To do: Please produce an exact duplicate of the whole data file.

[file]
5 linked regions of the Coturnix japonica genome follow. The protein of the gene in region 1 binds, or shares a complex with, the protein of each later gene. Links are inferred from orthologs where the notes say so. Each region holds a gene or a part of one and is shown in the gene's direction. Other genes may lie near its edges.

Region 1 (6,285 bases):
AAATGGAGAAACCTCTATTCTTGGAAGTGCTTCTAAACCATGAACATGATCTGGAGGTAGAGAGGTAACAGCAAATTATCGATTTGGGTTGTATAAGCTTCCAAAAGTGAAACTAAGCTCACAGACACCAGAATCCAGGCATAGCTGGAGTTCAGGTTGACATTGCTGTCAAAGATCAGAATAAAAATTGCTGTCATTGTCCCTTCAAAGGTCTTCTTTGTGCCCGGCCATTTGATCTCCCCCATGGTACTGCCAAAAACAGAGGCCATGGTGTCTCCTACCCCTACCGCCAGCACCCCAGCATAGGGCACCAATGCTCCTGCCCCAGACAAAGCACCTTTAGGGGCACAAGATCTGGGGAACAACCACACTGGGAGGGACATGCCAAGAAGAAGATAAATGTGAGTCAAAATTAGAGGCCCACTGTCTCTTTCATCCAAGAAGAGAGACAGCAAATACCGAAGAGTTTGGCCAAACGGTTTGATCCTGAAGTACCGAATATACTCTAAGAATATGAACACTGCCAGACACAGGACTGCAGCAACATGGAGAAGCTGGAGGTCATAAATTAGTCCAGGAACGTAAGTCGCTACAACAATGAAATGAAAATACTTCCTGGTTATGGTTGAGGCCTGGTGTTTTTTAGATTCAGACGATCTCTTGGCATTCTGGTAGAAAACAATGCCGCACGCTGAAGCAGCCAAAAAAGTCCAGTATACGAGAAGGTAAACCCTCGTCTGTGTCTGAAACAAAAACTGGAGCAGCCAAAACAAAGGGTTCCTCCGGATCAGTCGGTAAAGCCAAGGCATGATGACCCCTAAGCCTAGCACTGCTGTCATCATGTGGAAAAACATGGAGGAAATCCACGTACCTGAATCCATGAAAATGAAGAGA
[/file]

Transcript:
5 linked regions of the Coturnix japonica genome follow. The protein of the gene in region 1 binds, or shares a complex with, the protein of each later gene. Links are inferred from orthologs where the notes say so. Each region holds a gene or a part of one and is shown in the gene's direction. Other genes may lie near its edges.

Region 1 (6,285 bases):
AAATGGAGAAACCTCTATTCTTGGAAGTGCTTCTAAACCATGAACATGATCTGGAGGTAGAGAGGTAACAGCAAATTATCGATTTGGGTTGTATAAGCTTCCAAAAGTGAAACTAAGCTCACAGACACCAGAATCCAGGCATAGCTGGAGTTCAGGTTGACATTGCTGTCAAAGATCAGAATAAAAATTGCTGTCATTGTCCCTTCAAAGGTCTTCTTTGTGCCCGGCCATTTGATCTCCCCCATGGTACTGCCAAAAACAGAGGCCATGGTGTCTCCTACCCCTACCGCCAGCACCCCAGCATAGGGCACCAATGCTCCTGCCCCAGACAAAGCACCTTTAGGGGCACAAGATCTGGGGAACAACCACACTGGGAGGGACATGCCAAGAAGAAGATAAATGTGAGTCAAAATTAGAGGCCCACTGTCTCTTTCATCCAAGAAGAGAGACAGCAAATACCGAAGAGTTTGGCCAAACGGTTTGATCCTGAAGTACCGAATATACTCTAAGAATATGAACACTGCCAGACACAGGACTGCAGCAACATGGAGAAGCTGGAGGTCATAAATTAGTCCAGGAACGTAAGTCGCTACAACAATGAAATGAAAATACTTCCTGGTTATGGTTGAGGCCTGGTGTTTTTTAGATTCAGACGATCTCTTGGCATTCTGGTAGAAAACAATGCCGCACGCTGAAGCAGCCAAAAAAGTCCAGTATACGAGAAGGTAAACCCTCGTCTGTGTCTGAAACAAAAACTGGAGCAGCCAAAACAAAGGGTTCCTCCGGATCAGTCGGTAAAGCCAAGGCATGATGACCCCTAAGCCTAGCACTGCTGTCATCATGTGGAAAAACATGGAGGAAATCCACGTACCTGAATCCATGAAAATGAAGAGA